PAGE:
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YouTube creates “symbiotic relationship” between “citizens” and news organisations
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YouTube creates “symbiotic relationship” between “citizens” and news organisations - 16-July-2012, 13:20

YouTube creates “symbiotic relationship” between “citizens” and news organisations

Editor | 16-07-2012

A new report from The Pew Research Centre has revealed the huge extent to which YouTube is becoming a major platform for viewing news.
Pew examined 15 months' worth of the most popular news videos on YouTube between January 2011 and March 2012 identifying and tracking the five most-viewed videos each week located in the "news & politics" channel, analysing the nature of the video, the topics that were viewed most often, who produced them and who posted them.

It says that its research has revealed a complex, symbiotic relationship between citizens and news organisations that it says comes close to what is known as continuous journalistic "dialogue". The end result is that consumers appear to be embracing the interplay between sources in what they watch and share, creating a new kind of television news.
During the research period, Pew found that in 2011, news events were the most searched term on YouTube four months out of 12, according to YouTube's internal data. The most popular news videos tended to depict natural disasters or political upheaval-usually featuring intense visuals.With a majority of YouTube traffic (70%) outside the US, the three most popular storylines worldwide over the 15-month period were non-US namely the Japanese earthquake and tsunami, the Russian elections and the Arab Spring uprisings.
Nearly two-fifths (39%) of the news pieces originally produced by a news organisation were posted by users and of the rest of the most popular news videos of the last 15 months, 61%, were posted by the same news organisations that produced the reports.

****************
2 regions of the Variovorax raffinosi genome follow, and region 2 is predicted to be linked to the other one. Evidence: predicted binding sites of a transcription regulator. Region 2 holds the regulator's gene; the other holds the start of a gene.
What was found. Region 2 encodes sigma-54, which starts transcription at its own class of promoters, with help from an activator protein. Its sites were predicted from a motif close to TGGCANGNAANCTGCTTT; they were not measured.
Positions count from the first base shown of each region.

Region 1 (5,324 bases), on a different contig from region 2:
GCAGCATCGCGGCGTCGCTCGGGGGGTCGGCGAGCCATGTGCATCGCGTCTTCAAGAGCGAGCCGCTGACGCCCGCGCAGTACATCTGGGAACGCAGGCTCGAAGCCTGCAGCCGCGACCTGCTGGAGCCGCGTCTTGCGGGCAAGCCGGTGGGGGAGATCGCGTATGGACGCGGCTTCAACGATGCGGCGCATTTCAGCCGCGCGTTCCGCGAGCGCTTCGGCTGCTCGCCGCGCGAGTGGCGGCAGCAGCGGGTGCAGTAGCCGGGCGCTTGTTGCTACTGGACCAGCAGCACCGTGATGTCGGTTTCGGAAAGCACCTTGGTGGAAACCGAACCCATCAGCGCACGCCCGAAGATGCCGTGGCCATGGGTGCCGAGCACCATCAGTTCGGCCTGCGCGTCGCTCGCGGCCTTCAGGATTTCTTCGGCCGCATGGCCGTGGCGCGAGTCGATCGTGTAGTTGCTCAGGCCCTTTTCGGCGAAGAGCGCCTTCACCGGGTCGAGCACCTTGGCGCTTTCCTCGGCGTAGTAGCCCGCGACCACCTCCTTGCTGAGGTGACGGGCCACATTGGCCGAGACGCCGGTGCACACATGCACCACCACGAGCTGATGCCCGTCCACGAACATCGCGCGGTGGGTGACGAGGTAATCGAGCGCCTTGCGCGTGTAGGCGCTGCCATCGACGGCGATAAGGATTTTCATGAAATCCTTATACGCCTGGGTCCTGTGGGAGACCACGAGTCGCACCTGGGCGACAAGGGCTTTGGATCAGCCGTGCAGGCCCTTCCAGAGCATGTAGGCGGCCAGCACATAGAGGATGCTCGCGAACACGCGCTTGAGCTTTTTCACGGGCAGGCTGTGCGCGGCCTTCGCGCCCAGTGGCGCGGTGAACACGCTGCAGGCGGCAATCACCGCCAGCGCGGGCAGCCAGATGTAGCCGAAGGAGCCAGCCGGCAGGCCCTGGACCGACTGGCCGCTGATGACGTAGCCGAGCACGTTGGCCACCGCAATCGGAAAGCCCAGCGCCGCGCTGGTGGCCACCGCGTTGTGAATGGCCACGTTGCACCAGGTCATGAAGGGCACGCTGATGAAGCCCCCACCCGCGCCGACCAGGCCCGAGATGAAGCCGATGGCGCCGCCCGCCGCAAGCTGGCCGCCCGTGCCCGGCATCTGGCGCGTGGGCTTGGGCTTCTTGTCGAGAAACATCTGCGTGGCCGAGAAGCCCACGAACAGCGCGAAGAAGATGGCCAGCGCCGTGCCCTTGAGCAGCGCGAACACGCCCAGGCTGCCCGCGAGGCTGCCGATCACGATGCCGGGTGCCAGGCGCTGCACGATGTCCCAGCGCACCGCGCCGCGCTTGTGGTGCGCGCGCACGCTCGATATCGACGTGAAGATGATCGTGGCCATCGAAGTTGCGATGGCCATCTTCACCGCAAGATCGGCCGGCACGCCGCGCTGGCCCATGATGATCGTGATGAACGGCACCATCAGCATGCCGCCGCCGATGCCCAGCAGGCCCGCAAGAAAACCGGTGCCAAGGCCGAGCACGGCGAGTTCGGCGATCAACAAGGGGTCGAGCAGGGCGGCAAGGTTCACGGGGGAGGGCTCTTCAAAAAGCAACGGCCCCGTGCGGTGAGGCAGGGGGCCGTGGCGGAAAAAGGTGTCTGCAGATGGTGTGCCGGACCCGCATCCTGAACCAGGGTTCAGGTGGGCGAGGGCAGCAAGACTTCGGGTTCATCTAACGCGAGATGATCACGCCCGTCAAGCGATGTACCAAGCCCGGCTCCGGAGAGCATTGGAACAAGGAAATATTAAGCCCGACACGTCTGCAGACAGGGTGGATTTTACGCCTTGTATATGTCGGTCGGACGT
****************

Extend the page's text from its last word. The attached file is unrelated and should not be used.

Pew suggests that this has multiple implications for news outlets: it says that audiences on YouTube are reshaping the news agenda, but they are also offering more exposure to the content of traditional news outlets.
The research firm also warned that clear ethical standards have not developed on how to attribute the video content moving through the synergistic sharing loop. Even though there are some YouTubeguidelineson how to attribute content, Pew says that it is evident that these are not being universally adhered to. For example, it remarks that news organisations sometimes post content that was apparently captured by citizen eyewitnesses without any clear attribution as to the original producer.
Furthermore, it found that non-professional witnesses were posting copyrighted material without permission and that the creator of some material could not be identified. All this, it asserts, creates the potential for news to be manufactured, or even falsified, without giving audiences much ability to know who produced it or how to verify it.

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